For a change, I have prepared a rather technical article for all the technology lovers and professionals out there. As a technical project manager, it’s my job to always stay up to date with the new technologies and trends that are out there. This is the only way I am able to provide high quality solutions that guarantee the best result for both the customer and our team. In my self-learning activities, I have found that I spend a lot of time learning about artificial intelligence and researching Plato.
The Plato Research Dialogue System is a framework that can be used to create, train, and evaluate conversational artificial intelligence (AI) agents. Plato is a tool provided by Uber in 2020 that can be used to create conversational agents that support interactions through speech, text, or dialogue. To simplify, there are four main components in Plato:
Take a look at the following picture, which represents exactly what I just mentioned:
Now let me explain to you what these components really mean.
There are two elements that make up the domain of the dialogue system:
Plato facilitates conversations between agents through well-defined concepts in dialogue theory, such as dialogue states and dialogue acts. A Plato agent may need to perform actions not directly related to dialogue (e.g., invoking an API), or actions that communicate information in modalities other than speech. Plato models actions and states as abstract containers from which dialogue acts and the dialogue states are created. If required for specific applications (e.g., multimodal conversational agents), we can have task-specific dialogue acts and states.
In Plato, controllers are objects that organize conversations between agents. A controller instantiates the agents, initializes them for each dialogue, passes input and outputs accordingly, and keeps track of statistics.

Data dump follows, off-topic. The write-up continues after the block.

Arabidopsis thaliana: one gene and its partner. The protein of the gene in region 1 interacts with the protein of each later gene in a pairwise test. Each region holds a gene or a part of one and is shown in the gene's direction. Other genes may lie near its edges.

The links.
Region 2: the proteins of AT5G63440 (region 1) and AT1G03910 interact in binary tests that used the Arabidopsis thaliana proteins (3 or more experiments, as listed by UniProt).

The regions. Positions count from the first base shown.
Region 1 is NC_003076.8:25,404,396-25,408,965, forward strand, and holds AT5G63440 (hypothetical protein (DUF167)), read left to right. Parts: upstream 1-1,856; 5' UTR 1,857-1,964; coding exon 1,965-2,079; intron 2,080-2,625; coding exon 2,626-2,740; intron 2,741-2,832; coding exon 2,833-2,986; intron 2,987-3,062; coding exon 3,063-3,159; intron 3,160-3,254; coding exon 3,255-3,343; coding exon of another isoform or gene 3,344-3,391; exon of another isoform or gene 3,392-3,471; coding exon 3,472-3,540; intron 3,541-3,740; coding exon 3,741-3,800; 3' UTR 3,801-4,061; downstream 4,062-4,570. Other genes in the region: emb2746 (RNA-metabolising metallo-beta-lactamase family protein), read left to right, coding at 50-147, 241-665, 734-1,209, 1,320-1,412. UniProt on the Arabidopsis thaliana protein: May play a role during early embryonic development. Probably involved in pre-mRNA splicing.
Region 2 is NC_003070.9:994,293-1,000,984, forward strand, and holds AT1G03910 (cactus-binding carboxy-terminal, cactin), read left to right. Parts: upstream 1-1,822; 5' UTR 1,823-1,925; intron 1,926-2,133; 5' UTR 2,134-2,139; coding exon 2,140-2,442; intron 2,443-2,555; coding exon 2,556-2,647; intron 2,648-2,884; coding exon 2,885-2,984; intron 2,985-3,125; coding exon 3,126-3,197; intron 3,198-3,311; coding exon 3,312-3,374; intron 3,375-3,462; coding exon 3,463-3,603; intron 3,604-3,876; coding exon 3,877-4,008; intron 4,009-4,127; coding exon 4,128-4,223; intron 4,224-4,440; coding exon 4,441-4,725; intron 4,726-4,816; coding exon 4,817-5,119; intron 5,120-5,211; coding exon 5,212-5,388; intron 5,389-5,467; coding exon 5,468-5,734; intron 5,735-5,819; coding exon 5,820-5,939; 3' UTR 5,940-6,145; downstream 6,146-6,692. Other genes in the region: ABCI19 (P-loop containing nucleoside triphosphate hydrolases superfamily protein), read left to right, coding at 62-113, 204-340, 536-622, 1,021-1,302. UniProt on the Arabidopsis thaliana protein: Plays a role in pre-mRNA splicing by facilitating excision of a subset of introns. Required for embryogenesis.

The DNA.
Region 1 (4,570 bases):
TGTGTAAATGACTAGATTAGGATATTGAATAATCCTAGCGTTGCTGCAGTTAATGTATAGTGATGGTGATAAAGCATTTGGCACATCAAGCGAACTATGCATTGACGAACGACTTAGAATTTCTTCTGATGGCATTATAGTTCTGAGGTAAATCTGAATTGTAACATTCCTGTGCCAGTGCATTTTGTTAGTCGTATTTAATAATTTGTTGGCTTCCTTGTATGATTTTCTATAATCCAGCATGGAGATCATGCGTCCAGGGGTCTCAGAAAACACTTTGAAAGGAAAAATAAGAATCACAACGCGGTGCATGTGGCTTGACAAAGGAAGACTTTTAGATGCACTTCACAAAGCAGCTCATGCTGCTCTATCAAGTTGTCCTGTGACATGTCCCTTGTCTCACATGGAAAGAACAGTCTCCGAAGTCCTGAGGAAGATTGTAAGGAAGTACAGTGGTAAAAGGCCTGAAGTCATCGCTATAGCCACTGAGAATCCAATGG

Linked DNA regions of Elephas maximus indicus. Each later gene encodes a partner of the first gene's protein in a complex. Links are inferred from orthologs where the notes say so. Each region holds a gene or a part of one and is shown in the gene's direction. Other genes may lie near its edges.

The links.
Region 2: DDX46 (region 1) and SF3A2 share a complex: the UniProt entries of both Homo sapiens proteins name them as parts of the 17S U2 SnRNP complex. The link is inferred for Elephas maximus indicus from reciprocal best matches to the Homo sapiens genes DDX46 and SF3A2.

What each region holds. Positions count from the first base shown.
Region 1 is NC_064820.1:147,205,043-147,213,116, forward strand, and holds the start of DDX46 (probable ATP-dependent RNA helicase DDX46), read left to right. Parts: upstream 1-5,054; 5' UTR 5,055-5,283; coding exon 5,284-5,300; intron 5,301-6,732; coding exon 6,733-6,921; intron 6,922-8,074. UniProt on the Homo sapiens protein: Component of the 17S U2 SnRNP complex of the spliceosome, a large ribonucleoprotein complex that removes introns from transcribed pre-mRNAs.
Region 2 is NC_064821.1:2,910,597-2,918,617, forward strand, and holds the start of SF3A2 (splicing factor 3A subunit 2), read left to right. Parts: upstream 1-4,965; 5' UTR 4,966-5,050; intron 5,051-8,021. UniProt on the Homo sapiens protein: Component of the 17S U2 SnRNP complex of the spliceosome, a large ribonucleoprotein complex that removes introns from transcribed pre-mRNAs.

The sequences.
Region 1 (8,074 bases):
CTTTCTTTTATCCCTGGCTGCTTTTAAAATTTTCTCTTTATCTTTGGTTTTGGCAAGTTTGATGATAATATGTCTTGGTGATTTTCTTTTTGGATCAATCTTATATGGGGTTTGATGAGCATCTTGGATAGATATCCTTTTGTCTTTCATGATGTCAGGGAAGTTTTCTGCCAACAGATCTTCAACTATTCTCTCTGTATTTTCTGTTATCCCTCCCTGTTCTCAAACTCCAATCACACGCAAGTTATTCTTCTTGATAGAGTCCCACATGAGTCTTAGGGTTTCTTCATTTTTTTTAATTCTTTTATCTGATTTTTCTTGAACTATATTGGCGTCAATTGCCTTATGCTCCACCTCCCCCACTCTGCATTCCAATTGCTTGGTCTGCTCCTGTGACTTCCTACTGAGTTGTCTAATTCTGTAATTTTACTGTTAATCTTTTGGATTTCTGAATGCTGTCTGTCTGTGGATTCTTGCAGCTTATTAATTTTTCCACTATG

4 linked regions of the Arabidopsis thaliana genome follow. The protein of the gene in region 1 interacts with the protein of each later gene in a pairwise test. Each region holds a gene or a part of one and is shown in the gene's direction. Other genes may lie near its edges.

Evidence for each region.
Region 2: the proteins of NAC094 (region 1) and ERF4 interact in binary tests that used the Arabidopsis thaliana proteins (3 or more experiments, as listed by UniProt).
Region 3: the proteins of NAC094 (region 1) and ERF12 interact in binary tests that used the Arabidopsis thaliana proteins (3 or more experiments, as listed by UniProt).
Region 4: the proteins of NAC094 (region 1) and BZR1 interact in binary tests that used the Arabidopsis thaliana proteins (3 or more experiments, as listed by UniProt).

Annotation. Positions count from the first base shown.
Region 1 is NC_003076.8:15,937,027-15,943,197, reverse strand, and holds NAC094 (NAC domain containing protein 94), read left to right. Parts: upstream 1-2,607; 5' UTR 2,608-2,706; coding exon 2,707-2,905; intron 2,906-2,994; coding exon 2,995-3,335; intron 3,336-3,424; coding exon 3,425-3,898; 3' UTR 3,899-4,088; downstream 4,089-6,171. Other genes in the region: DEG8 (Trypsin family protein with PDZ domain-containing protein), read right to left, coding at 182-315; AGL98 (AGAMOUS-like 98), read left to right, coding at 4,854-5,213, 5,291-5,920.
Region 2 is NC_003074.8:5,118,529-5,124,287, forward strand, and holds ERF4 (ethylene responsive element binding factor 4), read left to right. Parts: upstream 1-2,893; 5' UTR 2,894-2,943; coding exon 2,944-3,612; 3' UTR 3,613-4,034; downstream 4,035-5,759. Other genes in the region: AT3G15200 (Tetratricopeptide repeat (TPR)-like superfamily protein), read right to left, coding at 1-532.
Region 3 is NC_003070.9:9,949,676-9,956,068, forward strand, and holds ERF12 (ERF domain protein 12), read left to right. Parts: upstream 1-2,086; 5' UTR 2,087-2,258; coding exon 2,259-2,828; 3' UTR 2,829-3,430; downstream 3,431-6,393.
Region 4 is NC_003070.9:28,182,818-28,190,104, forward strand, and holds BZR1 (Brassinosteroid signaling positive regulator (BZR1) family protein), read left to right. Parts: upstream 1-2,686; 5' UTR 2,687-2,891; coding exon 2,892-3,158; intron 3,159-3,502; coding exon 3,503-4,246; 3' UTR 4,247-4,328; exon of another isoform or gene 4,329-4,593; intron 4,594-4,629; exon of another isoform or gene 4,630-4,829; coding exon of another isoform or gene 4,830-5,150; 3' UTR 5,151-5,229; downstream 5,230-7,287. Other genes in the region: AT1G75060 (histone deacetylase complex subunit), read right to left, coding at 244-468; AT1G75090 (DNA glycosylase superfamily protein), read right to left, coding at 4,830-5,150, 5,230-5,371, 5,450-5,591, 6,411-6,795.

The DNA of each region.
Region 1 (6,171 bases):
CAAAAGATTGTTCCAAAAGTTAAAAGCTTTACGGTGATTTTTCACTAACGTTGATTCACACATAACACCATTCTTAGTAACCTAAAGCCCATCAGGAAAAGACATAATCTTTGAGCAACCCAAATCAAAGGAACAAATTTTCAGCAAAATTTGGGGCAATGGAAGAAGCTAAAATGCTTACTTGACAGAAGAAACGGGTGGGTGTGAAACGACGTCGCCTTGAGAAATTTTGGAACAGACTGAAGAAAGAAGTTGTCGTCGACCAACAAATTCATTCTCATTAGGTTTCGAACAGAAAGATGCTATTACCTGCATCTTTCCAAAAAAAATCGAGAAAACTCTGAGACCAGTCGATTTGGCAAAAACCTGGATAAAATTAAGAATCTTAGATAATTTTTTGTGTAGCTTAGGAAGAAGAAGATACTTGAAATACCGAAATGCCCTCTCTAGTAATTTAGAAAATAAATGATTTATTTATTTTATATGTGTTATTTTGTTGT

Each conversational application in Plato can have one or more agents. Each agent has a role and a set of components such as NLU (Natural Language Understanding), DM ( Dialogue Management), DST (Dialogue State Tracking), Dialogue Policy, and NLG (Natural Language Generation). An agent could have an explicit module for each of these components, or alternatively, some of these components could be combined into one or more modules.
The learning process of the Plato framework was integrated into LOAD’s research and development program, whose main goal was to implement user intent determination, entity extraction (e.g., topic, day), language generation, and interaction management. In this context, and with an in-depth study of Plato (since Plato is an open-source framework), we restructured it for our specific needs, whose main objective was the extraction of intentions and entities from a given text received from the user and the generation of his response, as shown in the figure below.
With all the technological development taking place every day, we should not (and cannot) focus only on our comfort zone. Instead, we need to take the initiative to learn new technologies by challenging ourselves to become better. In this article and in conversations happening about digital evolution, we hear more and more the term “artificial intelligence” and the need for it to be present in our daily lives.
With this in mind, and as true technology lovers, we at LOAD always want to be on the cutting edge of technology and feel the urge to continue researching to provide answers to the future needs of our customers and expand the internal knowledge of our team.